Affordable eco homes have been allowed to be built on green belt land in the Holme Valley.

The 10 homes have been given the green light for the green belt because they are for people to rent who would otherwise be unable to live in their local area.

In a move that’s thought to be the first of its kind in Kirklees the homes will be built on the site of an old stone quarry at Chippings off Chapelgate in Scholes.

They are being built by EcoHolmes Community Land Trust, a Holme Valley based charitable organisation set up to provide homes that people can afford to rent or buy and also afford to heat and have reduced carbon emissions to help counter climate change. The homes will remain owned by the Trust and be only for people with local connections.

EcoHolmes management board chair Stephen Sheard said: “We are a local charitable trust run by volunteers which seeks to provide affordable, low-energy homes for people in housing need who live and work in the Holme Valley.

“We are delighted that Kirklees Council’s planning committee has the vision to support 10 families who can build their lives in the villages they come from, where they have their family around them.

“With a housing waiting list of 20,000 and private rent levels rocketing, this marks a small but important step in providing extra affordable rented housing in Kirklees.

“There is a pressing shortage of low-cost affordable housing in the Holme Valley both for sale and for rent. There is also a growing realisation that we need far more low energy housing as we move to a more sustainable lifestyle as part of our response to the climate emergency.”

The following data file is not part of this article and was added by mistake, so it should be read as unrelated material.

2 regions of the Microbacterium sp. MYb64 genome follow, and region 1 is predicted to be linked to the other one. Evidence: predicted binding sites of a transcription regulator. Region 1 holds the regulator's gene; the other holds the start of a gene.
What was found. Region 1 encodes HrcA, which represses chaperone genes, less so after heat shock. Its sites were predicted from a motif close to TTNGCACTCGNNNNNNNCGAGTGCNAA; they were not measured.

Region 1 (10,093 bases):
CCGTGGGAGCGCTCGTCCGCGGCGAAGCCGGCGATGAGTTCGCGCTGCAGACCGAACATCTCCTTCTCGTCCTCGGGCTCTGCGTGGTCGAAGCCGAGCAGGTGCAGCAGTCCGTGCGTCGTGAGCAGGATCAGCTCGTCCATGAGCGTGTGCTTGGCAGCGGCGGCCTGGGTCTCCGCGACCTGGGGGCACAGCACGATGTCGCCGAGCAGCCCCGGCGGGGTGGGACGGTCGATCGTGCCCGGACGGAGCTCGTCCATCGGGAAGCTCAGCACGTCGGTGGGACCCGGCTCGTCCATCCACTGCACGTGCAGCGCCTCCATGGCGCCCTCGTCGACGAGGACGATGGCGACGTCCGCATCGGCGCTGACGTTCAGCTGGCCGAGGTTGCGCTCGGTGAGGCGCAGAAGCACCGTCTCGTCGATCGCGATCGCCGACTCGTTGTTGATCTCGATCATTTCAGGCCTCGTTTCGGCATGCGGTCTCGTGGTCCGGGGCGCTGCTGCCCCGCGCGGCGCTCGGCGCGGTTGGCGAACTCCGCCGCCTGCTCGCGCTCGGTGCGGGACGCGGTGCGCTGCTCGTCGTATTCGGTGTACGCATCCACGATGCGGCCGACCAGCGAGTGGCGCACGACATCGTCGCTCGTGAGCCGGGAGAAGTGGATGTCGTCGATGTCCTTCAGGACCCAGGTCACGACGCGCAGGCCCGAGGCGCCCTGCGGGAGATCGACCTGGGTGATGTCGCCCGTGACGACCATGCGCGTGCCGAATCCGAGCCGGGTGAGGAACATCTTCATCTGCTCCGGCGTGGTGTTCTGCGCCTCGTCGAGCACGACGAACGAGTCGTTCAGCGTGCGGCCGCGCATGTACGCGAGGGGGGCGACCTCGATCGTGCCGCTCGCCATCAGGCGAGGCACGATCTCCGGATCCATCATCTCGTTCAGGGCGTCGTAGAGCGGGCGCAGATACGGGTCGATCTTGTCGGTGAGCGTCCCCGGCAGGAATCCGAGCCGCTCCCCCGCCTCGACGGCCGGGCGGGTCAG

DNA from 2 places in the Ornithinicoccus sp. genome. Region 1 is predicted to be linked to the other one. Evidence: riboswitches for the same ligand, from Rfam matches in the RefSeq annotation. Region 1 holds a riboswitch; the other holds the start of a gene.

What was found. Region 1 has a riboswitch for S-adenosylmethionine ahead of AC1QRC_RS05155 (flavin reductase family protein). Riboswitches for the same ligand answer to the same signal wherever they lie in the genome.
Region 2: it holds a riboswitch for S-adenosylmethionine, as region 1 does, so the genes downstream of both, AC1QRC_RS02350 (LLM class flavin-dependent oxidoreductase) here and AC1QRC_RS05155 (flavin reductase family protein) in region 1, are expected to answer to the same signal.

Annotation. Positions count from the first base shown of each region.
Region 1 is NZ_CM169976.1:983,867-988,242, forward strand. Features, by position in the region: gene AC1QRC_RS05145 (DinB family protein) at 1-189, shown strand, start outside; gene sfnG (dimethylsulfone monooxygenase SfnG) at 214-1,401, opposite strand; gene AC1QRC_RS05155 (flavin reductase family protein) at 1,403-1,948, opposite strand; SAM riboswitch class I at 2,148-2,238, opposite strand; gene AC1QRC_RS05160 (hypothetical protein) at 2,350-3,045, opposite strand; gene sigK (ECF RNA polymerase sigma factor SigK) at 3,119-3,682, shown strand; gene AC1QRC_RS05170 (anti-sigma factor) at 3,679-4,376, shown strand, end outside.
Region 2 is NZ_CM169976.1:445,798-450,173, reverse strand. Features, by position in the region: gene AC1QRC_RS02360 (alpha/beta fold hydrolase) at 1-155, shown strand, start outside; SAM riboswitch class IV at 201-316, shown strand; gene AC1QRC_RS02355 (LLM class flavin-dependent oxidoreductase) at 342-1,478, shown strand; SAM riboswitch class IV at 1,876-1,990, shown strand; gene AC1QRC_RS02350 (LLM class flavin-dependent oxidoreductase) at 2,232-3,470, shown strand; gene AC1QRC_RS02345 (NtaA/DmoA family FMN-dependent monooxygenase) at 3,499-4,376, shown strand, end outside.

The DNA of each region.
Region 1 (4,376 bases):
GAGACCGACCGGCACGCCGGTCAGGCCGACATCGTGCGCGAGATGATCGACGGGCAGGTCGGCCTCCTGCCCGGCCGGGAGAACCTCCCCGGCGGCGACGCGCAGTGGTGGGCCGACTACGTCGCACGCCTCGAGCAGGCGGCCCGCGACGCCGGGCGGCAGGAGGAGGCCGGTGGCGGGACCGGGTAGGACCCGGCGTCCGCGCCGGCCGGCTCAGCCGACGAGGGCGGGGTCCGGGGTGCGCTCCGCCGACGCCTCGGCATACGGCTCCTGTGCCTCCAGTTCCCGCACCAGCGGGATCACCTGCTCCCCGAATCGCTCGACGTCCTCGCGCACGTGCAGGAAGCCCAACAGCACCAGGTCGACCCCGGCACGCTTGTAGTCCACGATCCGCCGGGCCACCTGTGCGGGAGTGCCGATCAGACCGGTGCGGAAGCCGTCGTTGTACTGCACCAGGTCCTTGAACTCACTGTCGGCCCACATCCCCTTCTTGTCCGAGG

The new homes will be built to high standards of energy efficiency ensuring lower fuel bills, at reduced rents and with secure tenancies.

EcoHolmes has worked closely with the Holme Valley Land Charity which owns the land and Connect Housing using ideas gathered through consultation across the Holme Valley.

Rachel Hogley, chair of Holme Valley Land Charity (HVLC), said: “We have been considering how we can best use our disused quarry sites for real community benefit.

“For many years this site in Scholes has been identified as a potential location for affordable homes for local people who are often priced out of our area.

“We are delighted that in partnership with EcoHolmes we have taken one step closer to achieving this aim by agreeing to transfer the site to EcoHolmes through a long-term leasehold.

“This arrangement will make sure the land is retained as an affordable housing site in perpetuity and also secure an annual rental for HVLC which we will ring fence for spending on local projects in the surrounding area.”

EcoHolmes now plans to acquire more land for affordable housing sites by asset transfers, donations, long term leases or by buying land and property. As a community business it can seek planning permission for sites not available for commercial housing developments.

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  • Written by ANDY HIRST who runs his own Yorkshire freelance journalism agency AH! PR ( specialising in press releases, blogging, website content and copywriting.